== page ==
The Not for Profit sector contributes around $43 billion to Australia’s gross domestic
product, derived from approximately 600,000 organisations.
. This is an attractive sum of money for people intent on unlawful gain, which typically occurs through theft, fraud, bribery and corruption, money laundering and the financing of terrorism.
Charities and other Not for Profit organisations (Not for Profits) are too often an easy target for financial crime due to the trusting nature of many sector employees and those charged with governance, whose priority is the passionate and well-meaning delivery of
services to those in need. Further, in maximising the benefit of such services, sometimes resources applied to risk management can be less than what is ideally required to protect the assets, integrity and beneficiaries of Not for Profits.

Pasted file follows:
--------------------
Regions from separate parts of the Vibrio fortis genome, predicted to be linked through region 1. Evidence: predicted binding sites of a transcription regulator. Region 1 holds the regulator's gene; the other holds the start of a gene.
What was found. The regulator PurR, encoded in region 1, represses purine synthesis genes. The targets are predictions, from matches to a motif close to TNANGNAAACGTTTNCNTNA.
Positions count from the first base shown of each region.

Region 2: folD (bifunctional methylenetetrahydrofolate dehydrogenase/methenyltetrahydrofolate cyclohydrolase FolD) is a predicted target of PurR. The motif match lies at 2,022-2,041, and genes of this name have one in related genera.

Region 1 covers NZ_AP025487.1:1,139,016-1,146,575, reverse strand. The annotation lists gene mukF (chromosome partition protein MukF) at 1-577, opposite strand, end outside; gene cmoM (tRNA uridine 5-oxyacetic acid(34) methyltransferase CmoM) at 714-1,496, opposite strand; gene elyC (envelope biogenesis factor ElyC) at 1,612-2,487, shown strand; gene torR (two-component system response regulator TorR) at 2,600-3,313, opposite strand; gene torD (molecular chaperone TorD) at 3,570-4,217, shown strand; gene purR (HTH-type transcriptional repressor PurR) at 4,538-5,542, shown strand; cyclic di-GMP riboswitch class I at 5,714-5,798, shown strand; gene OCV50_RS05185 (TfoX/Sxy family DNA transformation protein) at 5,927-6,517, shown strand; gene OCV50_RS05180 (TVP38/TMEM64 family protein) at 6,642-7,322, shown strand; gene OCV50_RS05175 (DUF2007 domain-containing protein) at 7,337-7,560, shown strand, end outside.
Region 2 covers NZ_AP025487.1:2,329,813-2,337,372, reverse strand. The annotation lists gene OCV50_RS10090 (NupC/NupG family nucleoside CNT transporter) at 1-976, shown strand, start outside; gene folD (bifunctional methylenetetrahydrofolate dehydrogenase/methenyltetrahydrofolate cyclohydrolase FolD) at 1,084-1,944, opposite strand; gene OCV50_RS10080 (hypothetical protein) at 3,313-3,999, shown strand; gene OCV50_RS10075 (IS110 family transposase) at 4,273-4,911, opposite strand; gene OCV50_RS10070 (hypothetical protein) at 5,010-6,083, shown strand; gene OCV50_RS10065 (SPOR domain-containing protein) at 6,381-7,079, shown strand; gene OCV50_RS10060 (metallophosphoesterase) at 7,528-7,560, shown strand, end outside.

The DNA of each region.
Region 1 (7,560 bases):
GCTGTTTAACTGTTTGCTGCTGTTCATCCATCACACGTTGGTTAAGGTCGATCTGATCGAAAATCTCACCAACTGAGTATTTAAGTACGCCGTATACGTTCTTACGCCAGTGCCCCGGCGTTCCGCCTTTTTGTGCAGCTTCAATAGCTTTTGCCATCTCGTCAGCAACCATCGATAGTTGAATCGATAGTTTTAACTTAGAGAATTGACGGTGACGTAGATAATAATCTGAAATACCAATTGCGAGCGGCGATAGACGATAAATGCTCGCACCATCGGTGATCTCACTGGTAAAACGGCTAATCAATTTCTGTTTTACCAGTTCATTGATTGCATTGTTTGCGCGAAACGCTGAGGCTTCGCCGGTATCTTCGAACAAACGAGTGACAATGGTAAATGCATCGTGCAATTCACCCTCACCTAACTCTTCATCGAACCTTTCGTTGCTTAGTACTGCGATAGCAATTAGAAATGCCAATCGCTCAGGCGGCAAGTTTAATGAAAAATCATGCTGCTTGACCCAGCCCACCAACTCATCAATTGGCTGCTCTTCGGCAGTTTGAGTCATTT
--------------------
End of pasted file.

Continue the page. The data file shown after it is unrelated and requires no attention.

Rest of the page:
This article discusses key findings of various reports issued in 2014 and 2015 by the
Australian Government and overseas bodies that all identified the rising risk of financial
crime impacting Australian charities and other Not for Profit organisations.
It is critical for those charged with the governance of Not for Profits to understand
their obligations. They may be personally liable, along with their organisations, for
failing to comply with the various pieces of legislation introduced to protect their
organisations from financial crime.
The Corporations Act 2001 ss 180−184, s. 286 and ss 588G and J provide penalties in respect of care and diligence, good faith, use of position and information, acting recklessly, intentional dishonesty, books and records as well as insolvent trading.
The Australian Charities and Not for Profits Amendment Regulation 2013 (No. 1) under Governance standard 5: Duties of responsible entities (Div. 45.25), provides very similar obligations as the Corporations Act 2001, plus disclosure of conflicts of interest.
The Criminal Code Act 1995 (Cth) under Div. 70 prohibits bribery of foreign and Commonwealth public officials, including soliciting bribes.